The Western Wall, along with the Church of the Holy Sepulchre and the Dome of the Rock, make up what I consider to be the Big Three holy high points in my self-created interfaith tour of Jerusalem. The Western Wall is the world’s most important Jewish shrine. It’s a retaining wall of the structure Herod built to be the Temple Mount, and near where the remnants of the Second Temple, which was destroyed when the Romans wrecked Jerusalem in 70 A.D., are believed to be.
My boys were so excited to pray at the Wall. It was the high point of our Jerusalem trip for them. They’d heard about the Wall from family, friends, and their teachers for years. They compiled a list of prayers and wrote them on white slips of paper to place in the Wall’s cracks, in accordance with tradition. Their excitement was contagious, and as we entered the plaza in front of the Wall for the first time I found myself a little in awe. To get to the Wall, my husband and two sons entered the men’s section while I found my way alone to the women’s, following along with everyone else the Orthodox rules set by the rabbis who govern the Wall, which require gender separation. I grabbed a shawl and looked around with something like admiration at the devout women around me, their heads bowed as they approached the Wall.
I reached the Wall and stood before it. For a moment, just being in its presence moved me. I felt at peace and went with the feeling, praying for my family’s health and being thankful for the opportunity to be at this place and spend a whole summer in Israel.
But the feeling lasted only a moment before a nagging loneliness shoved it aside. What are my sons doing right now? I wondered. Now that they are up close to the Wall, what are they feeling, praying, doing? Are they excited? Respectful? Moved? Are they holding my husband’s hands, placing their hands on the Wall, or standing with their hands at their sides? Have they stuffed their prayers in the Wall? Are they looking at the men praying around them, or are their heads bowed?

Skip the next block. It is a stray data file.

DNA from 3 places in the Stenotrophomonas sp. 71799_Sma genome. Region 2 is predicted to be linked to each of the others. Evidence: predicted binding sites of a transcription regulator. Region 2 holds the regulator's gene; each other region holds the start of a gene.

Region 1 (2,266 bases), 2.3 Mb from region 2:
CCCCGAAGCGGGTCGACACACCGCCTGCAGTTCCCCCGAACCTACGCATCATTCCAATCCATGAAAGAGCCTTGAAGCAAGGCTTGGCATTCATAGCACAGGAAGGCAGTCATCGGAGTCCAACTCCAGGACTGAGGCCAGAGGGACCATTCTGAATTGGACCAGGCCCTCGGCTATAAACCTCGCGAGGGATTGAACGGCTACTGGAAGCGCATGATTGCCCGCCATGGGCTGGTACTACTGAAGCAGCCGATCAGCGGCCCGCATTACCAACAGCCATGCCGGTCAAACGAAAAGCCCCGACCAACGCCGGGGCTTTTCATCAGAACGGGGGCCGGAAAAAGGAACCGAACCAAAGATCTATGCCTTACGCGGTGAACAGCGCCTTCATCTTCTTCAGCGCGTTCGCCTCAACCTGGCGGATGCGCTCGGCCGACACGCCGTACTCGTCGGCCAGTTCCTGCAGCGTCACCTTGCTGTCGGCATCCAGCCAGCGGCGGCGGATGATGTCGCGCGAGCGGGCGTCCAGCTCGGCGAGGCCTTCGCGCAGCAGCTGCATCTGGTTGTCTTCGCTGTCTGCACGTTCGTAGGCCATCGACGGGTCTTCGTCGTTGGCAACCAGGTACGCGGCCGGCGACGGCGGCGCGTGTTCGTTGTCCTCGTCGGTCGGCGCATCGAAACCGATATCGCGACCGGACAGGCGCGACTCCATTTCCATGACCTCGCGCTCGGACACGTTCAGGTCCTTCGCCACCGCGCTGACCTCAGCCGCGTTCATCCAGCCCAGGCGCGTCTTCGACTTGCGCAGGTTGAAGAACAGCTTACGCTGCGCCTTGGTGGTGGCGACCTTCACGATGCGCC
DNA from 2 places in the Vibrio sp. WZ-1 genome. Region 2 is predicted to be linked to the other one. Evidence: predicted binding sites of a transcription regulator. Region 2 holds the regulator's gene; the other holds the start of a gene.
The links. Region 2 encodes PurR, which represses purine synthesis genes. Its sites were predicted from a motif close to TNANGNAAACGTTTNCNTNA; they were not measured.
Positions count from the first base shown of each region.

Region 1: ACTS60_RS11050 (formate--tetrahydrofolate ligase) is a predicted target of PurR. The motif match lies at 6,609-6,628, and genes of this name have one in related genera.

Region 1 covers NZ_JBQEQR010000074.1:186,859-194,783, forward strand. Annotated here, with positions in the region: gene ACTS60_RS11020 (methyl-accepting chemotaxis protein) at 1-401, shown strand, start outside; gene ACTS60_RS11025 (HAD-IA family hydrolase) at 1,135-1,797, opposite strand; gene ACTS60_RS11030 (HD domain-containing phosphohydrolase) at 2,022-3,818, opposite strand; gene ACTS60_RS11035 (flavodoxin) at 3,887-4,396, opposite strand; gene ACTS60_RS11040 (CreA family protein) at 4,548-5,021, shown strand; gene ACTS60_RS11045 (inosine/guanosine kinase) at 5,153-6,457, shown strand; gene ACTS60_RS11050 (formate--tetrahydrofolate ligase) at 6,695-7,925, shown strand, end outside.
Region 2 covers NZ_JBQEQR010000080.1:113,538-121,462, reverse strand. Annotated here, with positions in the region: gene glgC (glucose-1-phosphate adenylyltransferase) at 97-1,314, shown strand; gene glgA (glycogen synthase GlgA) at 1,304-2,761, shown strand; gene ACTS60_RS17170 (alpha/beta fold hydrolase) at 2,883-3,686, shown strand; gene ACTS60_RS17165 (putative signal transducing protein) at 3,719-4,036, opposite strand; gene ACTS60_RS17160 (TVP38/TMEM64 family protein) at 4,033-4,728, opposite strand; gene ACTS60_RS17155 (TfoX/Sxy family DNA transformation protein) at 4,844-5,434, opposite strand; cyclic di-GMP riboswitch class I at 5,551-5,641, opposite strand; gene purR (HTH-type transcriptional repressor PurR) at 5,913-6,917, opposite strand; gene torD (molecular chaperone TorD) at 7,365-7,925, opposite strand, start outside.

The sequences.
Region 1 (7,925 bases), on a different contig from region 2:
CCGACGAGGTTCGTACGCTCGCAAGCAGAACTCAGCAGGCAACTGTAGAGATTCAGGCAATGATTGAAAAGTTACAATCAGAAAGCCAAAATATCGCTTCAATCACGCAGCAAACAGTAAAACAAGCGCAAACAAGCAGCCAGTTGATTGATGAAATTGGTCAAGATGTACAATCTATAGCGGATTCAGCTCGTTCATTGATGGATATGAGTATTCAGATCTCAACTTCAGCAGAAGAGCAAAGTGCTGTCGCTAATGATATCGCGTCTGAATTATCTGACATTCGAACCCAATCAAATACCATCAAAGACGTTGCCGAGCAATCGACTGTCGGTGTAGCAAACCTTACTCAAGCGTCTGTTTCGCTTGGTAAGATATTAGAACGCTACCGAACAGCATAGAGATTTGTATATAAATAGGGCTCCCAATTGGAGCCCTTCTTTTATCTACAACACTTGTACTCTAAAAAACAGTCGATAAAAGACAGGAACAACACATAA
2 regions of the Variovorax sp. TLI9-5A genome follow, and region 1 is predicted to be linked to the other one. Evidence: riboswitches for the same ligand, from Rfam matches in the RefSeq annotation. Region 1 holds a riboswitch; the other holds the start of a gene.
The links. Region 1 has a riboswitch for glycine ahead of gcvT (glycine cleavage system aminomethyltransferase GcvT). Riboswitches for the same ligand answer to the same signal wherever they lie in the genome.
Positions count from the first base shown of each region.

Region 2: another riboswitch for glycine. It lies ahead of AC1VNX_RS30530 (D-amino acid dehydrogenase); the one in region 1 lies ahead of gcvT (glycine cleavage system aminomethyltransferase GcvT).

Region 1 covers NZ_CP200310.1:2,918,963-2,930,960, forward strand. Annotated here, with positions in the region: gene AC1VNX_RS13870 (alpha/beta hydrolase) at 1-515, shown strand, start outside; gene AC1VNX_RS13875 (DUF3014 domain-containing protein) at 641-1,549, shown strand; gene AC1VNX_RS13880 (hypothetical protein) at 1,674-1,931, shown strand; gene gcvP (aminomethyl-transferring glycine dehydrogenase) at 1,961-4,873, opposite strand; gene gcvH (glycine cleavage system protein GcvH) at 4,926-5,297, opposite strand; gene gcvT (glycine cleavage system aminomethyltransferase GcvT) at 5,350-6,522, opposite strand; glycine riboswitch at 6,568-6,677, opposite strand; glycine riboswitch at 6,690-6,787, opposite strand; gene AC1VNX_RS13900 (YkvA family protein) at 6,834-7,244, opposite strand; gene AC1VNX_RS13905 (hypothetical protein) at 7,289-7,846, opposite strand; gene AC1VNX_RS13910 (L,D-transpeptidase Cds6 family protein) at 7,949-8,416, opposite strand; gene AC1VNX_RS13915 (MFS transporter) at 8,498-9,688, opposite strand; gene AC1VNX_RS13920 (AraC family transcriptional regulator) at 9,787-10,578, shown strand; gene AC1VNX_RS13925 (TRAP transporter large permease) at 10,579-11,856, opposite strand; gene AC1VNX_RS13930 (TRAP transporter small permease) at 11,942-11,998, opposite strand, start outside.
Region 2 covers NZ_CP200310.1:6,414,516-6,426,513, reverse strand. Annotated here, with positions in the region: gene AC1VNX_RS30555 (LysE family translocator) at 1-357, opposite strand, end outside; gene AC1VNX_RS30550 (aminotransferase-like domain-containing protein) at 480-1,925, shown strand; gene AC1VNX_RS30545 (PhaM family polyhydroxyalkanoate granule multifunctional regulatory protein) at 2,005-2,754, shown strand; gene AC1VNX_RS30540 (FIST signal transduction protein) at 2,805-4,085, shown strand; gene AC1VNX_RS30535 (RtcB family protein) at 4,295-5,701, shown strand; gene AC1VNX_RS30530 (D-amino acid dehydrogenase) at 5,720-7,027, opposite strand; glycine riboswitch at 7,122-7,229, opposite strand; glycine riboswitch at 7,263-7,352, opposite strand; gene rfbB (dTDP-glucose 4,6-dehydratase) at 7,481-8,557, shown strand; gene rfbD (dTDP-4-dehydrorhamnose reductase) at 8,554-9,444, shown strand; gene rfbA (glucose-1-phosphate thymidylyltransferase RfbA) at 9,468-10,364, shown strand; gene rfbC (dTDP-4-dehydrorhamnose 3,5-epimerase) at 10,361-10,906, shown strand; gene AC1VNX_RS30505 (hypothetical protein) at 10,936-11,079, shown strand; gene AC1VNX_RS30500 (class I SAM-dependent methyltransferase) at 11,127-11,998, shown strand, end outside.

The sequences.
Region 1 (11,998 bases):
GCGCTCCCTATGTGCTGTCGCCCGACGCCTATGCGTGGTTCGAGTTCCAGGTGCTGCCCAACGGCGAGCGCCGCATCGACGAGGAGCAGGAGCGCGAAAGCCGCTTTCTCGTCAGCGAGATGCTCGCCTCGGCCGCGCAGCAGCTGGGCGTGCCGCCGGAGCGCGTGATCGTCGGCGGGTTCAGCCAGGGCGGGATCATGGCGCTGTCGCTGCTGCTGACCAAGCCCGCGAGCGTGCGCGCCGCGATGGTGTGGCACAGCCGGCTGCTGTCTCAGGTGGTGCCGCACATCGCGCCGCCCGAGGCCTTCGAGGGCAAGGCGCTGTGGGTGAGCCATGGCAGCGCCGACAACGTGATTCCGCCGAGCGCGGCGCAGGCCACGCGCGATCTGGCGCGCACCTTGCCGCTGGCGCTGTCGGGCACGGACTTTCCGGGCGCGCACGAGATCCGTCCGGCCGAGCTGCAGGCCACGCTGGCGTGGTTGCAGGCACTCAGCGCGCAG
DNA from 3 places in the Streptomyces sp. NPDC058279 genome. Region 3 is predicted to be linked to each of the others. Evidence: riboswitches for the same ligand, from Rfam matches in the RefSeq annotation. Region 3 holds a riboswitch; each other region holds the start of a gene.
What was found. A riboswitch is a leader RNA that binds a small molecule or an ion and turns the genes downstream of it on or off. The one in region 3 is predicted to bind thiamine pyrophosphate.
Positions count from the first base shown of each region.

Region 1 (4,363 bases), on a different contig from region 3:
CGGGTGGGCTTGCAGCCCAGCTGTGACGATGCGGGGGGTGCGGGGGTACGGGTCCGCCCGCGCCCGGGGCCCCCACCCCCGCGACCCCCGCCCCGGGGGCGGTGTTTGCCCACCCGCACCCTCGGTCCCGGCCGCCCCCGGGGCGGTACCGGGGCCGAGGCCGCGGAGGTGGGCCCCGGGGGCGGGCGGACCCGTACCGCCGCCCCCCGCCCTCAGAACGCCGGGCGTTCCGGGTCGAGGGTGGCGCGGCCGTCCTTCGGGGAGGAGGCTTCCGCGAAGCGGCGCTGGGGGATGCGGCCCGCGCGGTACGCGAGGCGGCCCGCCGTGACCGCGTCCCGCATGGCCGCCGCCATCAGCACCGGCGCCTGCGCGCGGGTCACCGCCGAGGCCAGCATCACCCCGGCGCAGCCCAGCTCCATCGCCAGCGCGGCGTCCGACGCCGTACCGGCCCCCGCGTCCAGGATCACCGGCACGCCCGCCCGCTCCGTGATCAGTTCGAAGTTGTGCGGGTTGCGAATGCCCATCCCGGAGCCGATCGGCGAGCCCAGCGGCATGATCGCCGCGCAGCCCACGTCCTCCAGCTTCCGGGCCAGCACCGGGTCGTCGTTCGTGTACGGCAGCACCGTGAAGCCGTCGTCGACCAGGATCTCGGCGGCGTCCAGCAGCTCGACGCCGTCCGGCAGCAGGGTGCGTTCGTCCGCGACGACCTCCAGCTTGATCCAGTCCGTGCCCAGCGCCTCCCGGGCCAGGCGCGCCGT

And, more fundamentally, why was I standing there alone? Why wasn’t I instead enjoying a peaceful, maybe even prayerful moment with the three people who matter most to me?
I turned my head to get a sidelong glance through the slats in the fence that separates men and boys from women and girls. I needed to know how my sons and husband were experiencing this holy place and what it meant to them. It was no use: I could not see a thing. There were neither enough slats in the fence nor space between them for me to get any view of my family at all. And not being able to see my own children experience the place that meant so much to them sucked both peace and pleasure out of the being at the Wall for me. Anger seemed like an emotion wholly inappropriate to the location. But it was what I was feeling. Silently, and following tradition, I backed away from the Wall without turning my back to it. I tossed the shawl aside and returned to the plaza to hear my sons’ visit to the Wall recounted for me.